Among the firms planning to leave, 25% said they would fully move out of Hong Kong in the next 12 months, while 24% plan to relocate at least partially. Only 17% of the companies said they are considering leaving, but haven’t committed to any specific relocation plans in the next 12 months.
Additionally, according to the US Chamber of Commerce there, more than 80% of Hong Kong-based American businesses reported a negative impact as a result of the National Security Law, with nearly half saying their employees’ morale had suffered, with many expat workers deciding to leave Hong Kong as a result.
According to a report by CNN Business, even before the Covid crisis introduced a new layer of complications, corporate headhunters were having trouble bringing talent to Hong Kong because of Beijing’s growing encroachment in and control over the semi-autonomous territory.
Massive city-wide protests in Hong Kong, occasionally punctuated by violence, prompted by the backlash against a Beijing-imposed extradition bill, plunged the city into a political crisis in the summer of 2019. As CNN reported, “A year later, as Covid-19 restrictions kept protesters at bay, China passed a wide-ranging National Security Law that broadly curtails free speech rights in Hong Kong.” Numerous pro-democracy leaders and publishers in Hong Kong have already been detained, arrested, and spirited away under the provisions of that law.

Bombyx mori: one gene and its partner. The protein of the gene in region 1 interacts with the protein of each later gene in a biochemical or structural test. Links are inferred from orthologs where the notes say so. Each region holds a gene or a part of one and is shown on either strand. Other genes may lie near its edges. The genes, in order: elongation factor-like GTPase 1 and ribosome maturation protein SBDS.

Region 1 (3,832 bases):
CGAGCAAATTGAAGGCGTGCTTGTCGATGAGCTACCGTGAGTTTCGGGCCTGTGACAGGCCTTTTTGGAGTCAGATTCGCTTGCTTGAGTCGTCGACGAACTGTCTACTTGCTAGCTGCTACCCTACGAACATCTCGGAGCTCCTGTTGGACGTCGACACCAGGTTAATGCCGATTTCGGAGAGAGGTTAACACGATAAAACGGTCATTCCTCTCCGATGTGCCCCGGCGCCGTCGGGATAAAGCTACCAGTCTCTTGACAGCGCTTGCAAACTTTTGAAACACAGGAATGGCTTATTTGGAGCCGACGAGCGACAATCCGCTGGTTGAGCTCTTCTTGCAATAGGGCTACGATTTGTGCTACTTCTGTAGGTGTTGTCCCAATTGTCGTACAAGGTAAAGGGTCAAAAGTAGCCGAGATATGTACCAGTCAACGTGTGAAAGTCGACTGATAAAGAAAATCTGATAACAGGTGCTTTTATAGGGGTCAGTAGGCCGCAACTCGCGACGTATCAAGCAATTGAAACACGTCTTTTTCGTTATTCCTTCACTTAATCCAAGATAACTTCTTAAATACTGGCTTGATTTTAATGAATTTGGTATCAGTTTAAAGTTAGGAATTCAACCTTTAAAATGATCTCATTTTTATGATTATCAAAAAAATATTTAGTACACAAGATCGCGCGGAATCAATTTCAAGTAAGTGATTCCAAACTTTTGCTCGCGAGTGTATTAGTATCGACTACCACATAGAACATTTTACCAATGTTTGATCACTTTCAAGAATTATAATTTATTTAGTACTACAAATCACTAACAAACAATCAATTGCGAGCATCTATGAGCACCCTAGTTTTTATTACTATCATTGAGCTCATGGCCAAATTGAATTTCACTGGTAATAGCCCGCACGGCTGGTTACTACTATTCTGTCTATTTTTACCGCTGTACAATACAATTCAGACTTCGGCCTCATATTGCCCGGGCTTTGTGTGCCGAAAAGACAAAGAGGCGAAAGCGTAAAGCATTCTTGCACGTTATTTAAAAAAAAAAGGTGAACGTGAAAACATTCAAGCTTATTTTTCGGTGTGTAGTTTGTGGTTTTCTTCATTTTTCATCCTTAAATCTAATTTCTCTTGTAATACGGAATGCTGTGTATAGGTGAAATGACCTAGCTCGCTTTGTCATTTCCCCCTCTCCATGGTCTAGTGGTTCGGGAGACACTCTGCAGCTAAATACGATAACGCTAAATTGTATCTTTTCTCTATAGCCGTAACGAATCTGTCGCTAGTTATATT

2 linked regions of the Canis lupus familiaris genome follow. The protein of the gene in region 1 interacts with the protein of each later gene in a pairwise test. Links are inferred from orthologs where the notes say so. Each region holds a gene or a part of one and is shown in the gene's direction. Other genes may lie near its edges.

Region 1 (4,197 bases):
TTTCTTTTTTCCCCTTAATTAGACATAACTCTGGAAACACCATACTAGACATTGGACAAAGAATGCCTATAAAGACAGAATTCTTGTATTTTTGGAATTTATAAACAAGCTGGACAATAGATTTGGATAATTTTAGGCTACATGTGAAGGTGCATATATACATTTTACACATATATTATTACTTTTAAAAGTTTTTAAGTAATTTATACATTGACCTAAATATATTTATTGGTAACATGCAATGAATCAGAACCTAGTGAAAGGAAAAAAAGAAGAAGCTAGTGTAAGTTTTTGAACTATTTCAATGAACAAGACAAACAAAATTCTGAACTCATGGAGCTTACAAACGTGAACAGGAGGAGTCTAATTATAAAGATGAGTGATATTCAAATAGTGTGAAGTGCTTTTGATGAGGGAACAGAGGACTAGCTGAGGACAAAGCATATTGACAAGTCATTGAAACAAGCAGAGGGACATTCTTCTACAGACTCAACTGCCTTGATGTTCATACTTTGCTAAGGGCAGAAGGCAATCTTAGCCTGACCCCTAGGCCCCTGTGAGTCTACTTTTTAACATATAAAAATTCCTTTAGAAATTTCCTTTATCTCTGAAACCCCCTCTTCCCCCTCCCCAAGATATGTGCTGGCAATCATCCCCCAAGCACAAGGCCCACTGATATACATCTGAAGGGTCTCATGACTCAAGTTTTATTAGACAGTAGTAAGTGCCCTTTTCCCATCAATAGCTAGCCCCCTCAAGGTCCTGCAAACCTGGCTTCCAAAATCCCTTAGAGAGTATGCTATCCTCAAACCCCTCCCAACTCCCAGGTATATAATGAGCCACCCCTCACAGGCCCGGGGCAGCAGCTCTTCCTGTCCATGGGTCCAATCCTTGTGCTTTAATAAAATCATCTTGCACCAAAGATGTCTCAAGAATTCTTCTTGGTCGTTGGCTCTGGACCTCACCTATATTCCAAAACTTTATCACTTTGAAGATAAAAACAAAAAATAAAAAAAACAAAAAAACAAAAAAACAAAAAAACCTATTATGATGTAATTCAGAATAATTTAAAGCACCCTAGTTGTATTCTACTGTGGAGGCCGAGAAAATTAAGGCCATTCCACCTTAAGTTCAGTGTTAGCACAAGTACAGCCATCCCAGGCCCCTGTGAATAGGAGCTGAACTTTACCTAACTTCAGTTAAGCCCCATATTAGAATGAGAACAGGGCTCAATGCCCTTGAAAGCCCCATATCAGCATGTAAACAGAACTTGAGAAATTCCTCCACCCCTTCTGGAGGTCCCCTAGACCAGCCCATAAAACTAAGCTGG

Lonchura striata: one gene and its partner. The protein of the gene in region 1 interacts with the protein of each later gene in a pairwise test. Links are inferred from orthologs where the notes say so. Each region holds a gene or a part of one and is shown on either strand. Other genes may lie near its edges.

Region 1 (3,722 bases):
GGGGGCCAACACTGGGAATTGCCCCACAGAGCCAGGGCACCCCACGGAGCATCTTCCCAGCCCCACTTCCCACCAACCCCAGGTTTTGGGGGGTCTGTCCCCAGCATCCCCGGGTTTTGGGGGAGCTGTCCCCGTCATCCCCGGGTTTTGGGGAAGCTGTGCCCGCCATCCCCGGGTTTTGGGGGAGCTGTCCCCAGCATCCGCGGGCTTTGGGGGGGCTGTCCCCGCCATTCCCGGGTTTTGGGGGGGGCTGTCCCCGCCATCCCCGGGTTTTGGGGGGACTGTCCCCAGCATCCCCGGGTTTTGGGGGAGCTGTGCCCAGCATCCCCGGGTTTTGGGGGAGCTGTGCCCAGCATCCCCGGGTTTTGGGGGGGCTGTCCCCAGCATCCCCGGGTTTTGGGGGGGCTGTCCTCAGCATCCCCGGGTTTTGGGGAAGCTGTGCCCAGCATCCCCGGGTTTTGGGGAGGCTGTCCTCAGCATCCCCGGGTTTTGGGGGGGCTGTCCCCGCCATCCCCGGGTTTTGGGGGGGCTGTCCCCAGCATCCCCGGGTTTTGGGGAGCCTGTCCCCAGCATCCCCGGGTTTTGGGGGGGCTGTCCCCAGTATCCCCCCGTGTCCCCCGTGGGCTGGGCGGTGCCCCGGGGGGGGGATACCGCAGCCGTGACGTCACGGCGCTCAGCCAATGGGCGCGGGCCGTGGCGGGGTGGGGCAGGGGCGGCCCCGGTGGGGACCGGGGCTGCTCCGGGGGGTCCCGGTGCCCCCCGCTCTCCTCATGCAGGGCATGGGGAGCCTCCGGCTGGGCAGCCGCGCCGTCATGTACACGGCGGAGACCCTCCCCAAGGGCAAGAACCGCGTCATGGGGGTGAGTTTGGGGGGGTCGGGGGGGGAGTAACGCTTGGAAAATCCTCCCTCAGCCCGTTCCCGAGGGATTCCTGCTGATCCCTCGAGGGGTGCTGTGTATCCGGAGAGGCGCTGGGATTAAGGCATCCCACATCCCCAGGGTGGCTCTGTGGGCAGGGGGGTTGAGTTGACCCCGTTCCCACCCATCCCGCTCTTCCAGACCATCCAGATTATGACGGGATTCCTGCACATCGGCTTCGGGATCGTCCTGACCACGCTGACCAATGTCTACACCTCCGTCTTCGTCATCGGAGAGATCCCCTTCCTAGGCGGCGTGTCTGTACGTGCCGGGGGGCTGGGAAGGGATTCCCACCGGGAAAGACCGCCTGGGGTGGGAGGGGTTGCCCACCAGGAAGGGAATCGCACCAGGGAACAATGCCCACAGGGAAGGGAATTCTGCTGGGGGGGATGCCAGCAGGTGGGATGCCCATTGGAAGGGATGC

Clearly the policies being put in place in Hong Kong by China — confusingly with virtually zero pushback from anyone in the world despite it being a clear violation of the 1997 agreement — have given serious pause to expats and foreign companies alike, and many have opined that, because of the National Security Law, and not the shorter-term Covid restrictions, Hong Kong as we once knew it is over.
LESSONS FOR MALAYSIA
Now, we certainly don’t foresee anything like this unfolding in Malaysia for a number of reasons, not least of which is the fact that there is absolutely no foundational parallel to be found between Malaysia and Hong Kong. While Hong Kong was a region under China’s purview, albeit with special status, Malaysia has been, since 1957, a fully sovereign country. Consequently, there will clearly be no external entity seizing control or imposing sweeping laws on the nation.